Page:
James Blatch: Watching films and giving them certificates. So we think a lot about tone and approach. Now, out of interest, how are they going to go …
I’m presuming, they aren’t going to go in the kind of Fifty Shades let’s make it an 18? Let’s make it full-on.
Chloé Esposito: Definitely. The first conversation I had with Mike De Luca, who did produce Fifty Shades of Gray and he produced Se7en and The Social Network and those are great movies.
He was just saying what he loved about Mad was that it’s provocative and audacious. And you were saying Zeitgeisty about this badass anti-heroine and all the kind of terrible things that she gets up to.
So we don’t want to tone it down. We’re going to go for a director that is totally in line with that vision that Universal have as well for this sort of R-rated shocking movie. I really loved what David Fincher did with Gone Girl, so I’m thinking if it has that kind of tone, then I’ll be really excited.
James Blatch: So that is David Fincher’s producer, isn’t it? Is David Fincher attached to this?
Chloé Esposito: Not yet, no. We haven’t got a director attached yet. We’re getting the screenplay first. But Mike’s really good friends with him, so we’ve got our fingers crossed.
James Blatch: Wow. How amazing would that be?
Chloé Esposito: That would be amazing. I know. But there’s loads of great directions. If it ends up being someone else I’m sure we’ll be happy as well.
James Blatch: Yeah. Sure. That’s a really good choice. I’m so pleased that you haven’t had anybody, at least so far, from Universal or somewhere else saying, “Let’s try and broaden this out to a kind of 12A audience,” which is always tempting commercially for them because it’s a big commercial category, but this book’s story does not work toned down, I don’t think.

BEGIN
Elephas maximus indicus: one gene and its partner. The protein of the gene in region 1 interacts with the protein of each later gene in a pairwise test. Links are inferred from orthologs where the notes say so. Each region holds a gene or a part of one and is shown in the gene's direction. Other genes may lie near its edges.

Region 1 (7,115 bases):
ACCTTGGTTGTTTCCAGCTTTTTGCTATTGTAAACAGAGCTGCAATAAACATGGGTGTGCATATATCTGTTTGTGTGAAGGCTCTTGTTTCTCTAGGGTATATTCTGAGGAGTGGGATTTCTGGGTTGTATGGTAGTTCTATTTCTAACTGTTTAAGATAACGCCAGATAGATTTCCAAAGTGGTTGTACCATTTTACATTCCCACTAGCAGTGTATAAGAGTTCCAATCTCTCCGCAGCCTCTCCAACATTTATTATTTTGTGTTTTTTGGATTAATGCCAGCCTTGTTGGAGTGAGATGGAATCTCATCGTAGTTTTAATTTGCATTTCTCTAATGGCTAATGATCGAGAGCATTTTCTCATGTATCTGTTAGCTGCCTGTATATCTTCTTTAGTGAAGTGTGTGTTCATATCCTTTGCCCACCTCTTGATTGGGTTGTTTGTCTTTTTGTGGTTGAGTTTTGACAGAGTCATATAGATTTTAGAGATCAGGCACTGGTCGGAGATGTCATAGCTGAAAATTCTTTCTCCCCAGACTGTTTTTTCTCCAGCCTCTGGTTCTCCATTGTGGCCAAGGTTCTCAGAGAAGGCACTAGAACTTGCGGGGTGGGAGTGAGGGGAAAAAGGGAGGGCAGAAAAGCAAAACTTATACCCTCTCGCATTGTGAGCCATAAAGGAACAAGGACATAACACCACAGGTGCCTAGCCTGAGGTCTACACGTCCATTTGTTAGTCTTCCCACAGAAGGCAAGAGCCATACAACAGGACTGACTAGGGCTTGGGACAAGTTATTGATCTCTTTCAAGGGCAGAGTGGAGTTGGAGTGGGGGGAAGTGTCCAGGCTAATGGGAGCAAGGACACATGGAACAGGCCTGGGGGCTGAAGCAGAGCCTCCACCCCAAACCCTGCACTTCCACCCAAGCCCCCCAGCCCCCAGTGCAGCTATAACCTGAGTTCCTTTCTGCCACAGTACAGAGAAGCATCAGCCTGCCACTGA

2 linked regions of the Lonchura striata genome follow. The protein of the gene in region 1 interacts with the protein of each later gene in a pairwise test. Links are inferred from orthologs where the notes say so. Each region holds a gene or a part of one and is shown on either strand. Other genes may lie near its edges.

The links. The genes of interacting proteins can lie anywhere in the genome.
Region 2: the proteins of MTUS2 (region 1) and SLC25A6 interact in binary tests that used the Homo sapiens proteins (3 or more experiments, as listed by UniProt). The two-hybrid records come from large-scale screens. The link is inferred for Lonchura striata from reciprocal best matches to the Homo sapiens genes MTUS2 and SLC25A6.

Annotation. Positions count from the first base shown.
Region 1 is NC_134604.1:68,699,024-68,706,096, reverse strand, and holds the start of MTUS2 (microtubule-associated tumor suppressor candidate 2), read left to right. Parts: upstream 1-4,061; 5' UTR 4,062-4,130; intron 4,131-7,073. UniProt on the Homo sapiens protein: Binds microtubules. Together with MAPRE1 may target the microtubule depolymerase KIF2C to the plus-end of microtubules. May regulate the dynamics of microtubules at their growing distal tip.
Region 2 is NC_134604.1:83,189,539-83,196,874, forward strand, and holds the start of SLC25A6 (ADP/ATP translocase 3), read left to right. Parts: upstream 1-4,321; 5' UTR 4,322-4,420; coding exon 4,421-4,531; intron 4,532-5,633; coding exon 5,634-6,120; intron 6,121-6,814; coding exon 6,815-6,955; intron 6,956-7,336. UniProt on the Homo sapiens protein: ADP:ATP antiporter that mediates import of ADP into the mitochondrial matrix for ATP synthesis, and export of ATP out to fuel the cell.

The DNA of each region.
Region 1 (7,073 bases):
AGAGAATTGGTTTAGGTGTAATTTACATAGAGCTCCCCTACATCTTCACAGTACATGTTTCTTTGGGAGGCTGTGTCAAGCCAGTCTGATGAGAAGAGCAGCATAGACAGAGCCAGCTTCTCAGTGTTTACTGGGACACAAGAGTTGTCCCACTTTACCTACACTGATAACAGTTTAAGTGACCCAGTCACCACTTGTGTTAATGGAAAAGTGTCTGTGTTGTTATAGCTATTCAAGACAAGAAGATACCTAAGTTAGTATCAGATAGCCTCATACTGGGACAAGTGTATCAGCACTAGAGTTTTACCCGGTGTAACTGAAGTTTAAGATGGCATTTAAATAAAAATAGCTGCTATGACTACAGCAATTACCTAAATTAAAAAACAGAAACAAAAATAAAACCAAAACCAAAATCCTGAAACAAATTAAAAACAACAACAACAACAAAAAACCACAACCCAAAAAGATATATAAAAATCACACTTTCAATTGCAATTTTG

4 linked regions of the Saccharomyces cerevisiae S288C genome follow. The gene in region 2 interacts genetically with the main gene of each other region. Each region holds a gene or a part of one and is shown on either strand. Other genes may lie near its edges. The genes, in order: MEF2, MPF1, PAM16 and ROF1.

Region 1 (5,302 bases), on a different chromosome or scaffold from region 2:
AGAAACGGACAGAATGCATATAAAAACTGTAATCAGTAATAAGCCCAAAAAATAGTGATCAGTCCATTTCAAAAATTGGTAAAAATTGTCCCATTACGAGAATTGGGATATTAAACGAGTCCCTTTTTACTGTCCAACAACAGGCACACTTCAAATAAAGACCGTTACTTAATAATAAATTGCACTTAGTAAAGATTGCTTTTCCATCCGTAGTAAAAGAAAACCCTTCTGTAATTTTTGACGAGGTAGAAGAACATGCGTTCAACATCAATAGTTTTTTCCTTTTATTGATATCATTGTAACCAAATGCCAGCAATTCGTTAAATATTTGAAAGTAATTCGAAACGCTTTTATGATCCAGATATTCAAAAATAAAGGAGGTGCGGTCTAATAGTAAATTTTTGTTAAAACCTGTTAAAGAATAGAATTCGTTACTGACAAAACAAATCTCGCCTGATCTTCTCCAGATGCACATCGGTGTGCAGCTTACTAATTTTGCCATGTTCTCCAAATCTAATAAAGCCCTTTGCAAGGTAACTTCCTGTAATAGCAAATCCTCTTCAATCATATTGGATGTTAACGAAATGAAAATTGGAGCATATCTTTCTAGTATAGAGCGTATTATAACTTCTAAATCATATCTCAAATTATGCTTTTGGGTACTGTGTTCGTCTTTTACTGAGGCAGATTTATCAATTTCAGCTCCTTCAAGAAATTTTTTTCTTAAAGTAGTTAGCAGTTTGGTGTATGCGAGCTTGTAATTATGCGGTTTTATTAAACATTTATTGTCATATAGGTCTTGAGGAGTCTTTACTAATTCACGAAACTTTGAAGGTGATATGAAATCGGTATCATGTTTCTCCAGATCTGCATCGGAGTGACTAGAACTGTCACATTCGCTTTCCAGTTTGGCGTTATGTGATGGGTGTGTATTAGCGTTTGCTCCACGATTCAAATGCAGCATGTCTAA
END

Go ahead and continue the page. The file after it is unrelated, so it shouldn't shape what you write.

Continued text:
Chloé Esposito: No. I agree.
James Blatch: The devil’s in the detail, and there’s a lot of detail. So, your journey now, you’re talking to us, and I know we’re going to have to let you go because you’ve got a lot of other things and editing to do.
At the moment this must be mental.
Chloé Esposito: It’s completely insane. Honestly, it’s just nonstop back to back interviews, journalism, launch party tonight in Mayfair, tomorrow night in Reading at Vanguard, which is a fantastic event that Rich is going to organize.
It’s for new writers to share their work. I’ve got another party that I’m doing. Sort of local unofficial launch party.
I’m in the Daily Mail tomorrow. I’ve written about the new kind of sex in fiction, which is so exciting. I did Woman’s Hour yesterday. Very fun.
James Blatch: The Woman’s Hour is a big BBC program in the UK. The Daily Mail, which is I think certainly used to be the most-read website in the world. It’s ridiculous.
Chloé Esposito: Really?
James Blatch: Ridiculous numbers on the website. And I think it’s a good audience for you as well.
Chloé Esposito: Ah, thank you. Yeah, it’s really fun. I’m absolutely loving it. It’s more fun than being a management consultant.
James Blatch: I can only imagine. Yeah, death by nine-to-five. Brilliant.
Chloé, we’re very excited about this. Congratulations on everything that’s happened to you.
You may be modest about this but are you sort of the standout success story from your class in the Academy?